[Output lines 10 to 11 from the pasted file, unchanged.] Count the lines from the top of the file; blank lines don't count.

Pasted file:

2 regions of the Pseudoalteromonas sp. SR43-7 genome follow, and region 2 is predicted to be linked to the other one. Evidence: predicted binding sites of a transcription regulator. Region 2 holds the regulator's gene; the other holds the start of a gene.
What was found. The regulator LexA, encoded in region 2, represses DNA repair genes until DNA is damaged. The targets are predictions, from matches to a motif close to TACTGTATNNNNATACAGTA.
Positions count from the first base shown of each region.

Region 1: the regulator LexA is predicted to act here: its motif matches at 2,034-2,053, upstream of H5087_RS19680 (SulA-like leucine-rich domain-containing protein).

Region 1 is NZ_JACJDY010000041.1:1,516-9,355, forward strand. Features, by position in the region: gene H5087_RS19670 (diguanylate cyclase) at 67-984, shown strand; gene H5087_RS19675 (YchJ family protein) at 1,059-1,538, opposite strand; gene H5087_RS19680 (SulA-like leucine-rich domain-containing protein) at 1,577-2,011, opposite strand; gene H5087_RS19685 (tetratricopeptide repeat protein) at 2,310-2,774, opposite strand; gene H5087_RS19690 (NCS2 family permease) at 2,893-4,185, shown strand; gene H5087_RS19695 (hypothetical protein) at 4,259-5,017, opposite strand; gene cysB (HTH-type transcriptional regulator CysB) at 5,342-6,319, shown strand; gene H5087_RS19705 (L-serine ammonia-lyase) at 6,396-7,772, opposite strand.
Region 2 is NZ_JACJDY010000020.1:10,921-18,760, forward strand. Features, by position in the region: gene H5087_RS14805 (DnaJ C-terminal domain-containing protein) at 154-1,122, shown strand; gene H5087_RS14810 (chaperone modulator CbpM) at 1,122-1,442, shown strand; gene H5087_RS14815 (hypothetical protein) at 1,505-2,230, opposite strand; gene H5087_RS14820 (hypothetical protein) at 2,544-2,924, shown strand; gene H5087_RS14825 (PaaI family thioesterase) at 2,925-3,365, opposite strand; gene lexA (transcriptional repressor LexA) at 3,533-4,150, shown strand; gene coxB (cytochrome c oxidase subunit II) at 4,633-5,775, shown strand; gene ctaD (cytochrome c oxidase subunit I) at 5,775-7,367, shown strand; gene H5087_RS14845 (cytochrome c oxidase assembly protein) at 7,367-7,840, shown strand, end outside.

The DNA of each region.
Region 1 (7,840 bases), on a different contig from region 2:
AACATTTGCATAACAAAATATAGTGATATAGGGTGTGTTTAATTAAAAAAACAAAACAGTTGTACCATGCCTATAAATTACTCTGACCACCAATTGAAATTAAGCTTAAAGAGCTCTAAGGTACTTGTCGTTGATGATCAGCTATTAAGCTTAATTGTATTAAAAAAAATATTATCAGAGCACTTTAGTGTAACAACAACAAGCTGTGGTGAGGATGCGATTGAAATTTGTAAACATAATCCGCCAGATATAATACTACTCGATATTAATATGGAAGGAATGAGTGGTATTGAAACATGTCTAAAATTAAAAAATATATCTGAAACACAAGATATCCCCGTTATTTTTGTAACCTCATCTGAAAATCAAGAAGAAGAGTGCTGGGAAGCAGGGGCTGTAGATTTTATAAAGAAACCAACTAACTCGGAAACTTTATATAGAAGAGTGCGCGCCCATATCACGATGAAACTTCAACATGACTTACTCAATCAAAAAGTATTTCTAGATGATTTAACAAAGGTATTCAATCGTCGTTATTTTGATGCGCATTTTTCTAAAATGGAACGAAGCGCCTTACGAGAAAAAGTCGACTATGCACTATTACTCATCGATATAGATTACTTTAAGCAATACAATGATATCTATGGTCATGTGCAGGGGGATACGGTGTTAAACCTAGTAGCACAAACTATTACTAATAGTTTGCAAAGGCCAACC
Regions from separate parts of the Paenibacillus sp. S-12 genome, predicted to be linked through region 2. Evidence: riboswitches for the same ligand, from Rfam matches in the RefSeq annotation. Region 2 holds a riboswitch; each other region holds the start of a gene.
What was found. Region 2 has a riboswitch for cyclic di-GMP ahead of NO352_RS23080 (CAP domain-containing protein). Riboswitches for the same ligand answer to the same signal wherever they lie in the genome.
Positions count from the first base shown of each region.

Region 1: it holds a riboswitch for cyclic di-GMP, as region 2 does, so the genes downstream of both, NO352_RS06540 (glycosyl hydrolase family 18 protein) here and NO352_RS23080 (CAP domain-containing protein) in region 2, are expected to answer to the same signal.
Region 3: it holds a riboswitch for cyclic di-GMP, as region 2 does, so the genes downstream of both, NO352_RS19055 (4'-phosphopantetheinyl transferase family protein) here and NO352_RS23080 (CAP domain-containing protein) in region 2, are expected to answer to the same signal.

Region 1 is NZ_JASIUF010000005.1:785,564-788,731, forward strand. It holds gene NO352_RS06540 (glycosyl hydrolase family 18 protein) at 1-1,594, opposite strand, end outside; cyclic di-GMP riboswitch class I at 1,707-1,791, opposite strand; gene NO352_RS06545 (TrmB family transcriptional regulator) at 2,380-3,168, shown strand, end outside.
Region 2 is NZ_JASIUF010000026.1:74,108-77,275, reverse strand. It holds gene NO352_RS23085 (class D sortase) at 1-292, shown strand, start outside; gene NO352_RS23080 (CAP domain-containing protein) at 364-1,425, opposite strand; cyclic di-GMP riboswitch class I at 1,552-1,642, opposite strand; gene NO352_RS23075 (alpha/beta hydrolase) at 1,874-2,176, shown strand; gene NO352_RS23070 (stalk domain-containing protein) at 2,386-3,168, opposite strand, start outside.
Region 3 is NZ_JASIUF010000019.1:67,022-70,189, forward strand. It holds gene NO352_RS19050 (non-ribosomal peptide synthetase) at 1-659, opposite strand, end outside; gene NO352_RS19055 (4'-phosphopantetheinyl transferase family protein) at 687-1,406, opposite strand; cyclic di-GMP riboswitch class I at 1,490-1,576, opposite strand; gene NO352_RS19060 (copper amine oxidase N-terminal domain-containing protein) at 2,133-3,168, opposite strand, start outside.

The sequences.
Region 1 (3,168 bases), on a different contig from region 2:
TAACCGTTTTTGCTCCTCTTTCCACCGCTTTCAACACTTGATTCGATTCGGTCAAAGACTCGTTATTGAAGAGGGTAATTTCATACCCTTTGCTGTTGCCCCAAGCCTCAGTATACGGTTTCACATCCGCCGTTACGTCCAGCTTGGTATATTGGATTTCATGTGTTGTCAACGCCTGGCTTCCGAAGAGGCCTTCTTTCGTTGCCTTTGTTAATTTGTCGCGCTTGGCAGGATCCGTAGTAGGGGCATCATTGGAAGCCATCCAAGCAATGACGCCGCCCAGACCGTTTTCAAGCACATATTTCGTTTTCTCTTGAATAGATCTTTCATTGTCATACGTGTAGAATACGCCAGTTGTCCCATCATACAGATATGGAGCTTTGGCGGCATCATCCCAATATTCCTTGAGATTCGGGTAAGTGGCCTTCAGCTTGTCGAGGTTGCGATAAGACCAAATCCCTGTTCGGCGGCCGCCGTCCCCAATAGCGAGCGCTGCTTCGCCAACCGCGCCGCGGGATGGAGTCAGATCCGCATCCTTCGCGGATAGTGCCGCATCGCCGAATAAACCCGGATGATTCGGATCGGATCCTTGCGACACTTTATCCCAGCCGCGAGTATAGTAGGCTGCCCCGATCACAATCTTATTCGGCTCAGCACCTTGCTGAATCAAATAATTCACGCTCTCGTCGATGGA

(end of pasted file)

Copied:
Regions from separate parts of the Paenibacillus sp. S-12 genome, predicted to be linked through region 2. Evidence: riboswitches for the same ligand, from Rfam matches in the RefSeq annotation. Region 2 holds a riboswitch; each other region holds the start of a gene.
What was found. Region 2 has a riboswitch for cyclic di-GMP ahead of NO352_RS23080 (CAP domain-containing protein). Riboswitches for the same ligand answer to the same signal wherever they lie in the genome.